Milka Mozes-Shavit: Coordinator of Human Rights Hotline mail@bizchut.org.il
Sharon Primor: Legal Counsel and Director of Legal Department sharonp@bizchut.org.il
Idit Saragusti: Director, Mental Health Project idit@bizchut.org.il
Esther Sivan: Executive Director esther@bizchut.org.il
Yotam Tolub: Lawyer yotamt@bizchut.org.il
Tsivia Wajsbarg: Coordinator of project Making Medical Services Accessible, workshops and lectures tsivia@bizchut.org.il

How can you support Bizchut?

Bizchut is supported by donations from individuals, foundations and businesses in Israel and abroad. Bizchut does not accept government funds in order to maintain our position as an independent non-profit organization.

Please support our efforts to promote and protect equal rights for people with disabilities by making a contribution towards our work.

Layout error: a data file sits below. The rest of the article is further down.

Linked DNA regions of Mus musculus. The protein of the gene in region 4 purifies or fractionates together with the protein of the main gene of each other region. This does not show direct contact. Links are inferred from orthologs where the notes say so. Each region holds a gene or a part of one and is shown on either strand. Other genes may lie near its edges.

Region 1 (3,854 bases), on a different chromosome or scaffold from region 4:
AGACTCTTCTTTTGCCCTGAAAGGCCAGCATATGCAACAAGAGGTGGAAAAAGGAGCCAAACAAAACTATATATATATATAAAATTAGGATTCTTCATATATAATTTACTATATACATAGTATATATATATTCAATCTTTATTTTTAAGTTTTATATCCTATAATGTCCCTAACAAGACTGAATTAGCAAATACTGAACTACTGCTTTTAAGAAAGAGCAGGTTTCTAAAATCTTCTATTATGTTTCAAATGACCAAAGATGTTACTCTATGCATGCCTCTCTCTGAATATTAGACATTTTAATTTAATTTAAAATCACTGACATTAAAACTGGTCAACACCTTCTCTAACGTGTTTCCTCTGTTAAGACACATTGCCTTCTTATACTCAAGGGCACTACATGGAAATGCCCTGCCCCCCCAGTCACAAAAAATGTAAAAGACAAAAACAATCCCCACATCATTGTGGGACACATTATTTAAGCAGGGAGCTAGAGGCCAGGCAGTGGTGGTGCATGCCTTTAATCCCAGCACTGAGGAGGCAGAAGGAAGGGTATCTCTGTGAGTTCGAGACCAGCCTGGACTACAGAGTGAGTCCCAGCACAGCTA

Donations within Israel
Please send a check payable to Bizchut to: Bizchut, 3 Kanfei Nesharim Street, Jerusalem 9546406.
Donations can also be made on-line at
Please note that within Israel donations are recognized under clause 46 of the income tax regulations.

We invite you to sign up to “round-up” and every time you use your credit card (Leumi Card, Isracard and American Express) any odd figure will get rounded up to the next shekel and the tiny extra bit will reach Bizchut as a donation.
This is another way for you to invest in activity you believe in!

Donations from outside Israel
Tax-exempt donations may be made from outside Israel through the New Israel Fund, PEF or on-line through Israel Gives. Checks should be made payable to the appropriate fund, marked as donor-advised to Bizchut and sent to:
PEF Endowment Funds
317 Madison Ave, Suite 607, New York, NY 10017, USA

The New Israel Fund (US)
330 Seventh Avenue, 11th Floor, New York, NY 10001, USA

The New Israel Fund (UK)
26 Enford Street, London W1H 2DD< England

On-line donations can be made in NIS, US dollars or sterling through

Bizchut has been awarded Midat Hashkifut (Measure of Transparency) by Midot, an award given to organizations that demonstrate openness to the public and publish information about their activity and business practices.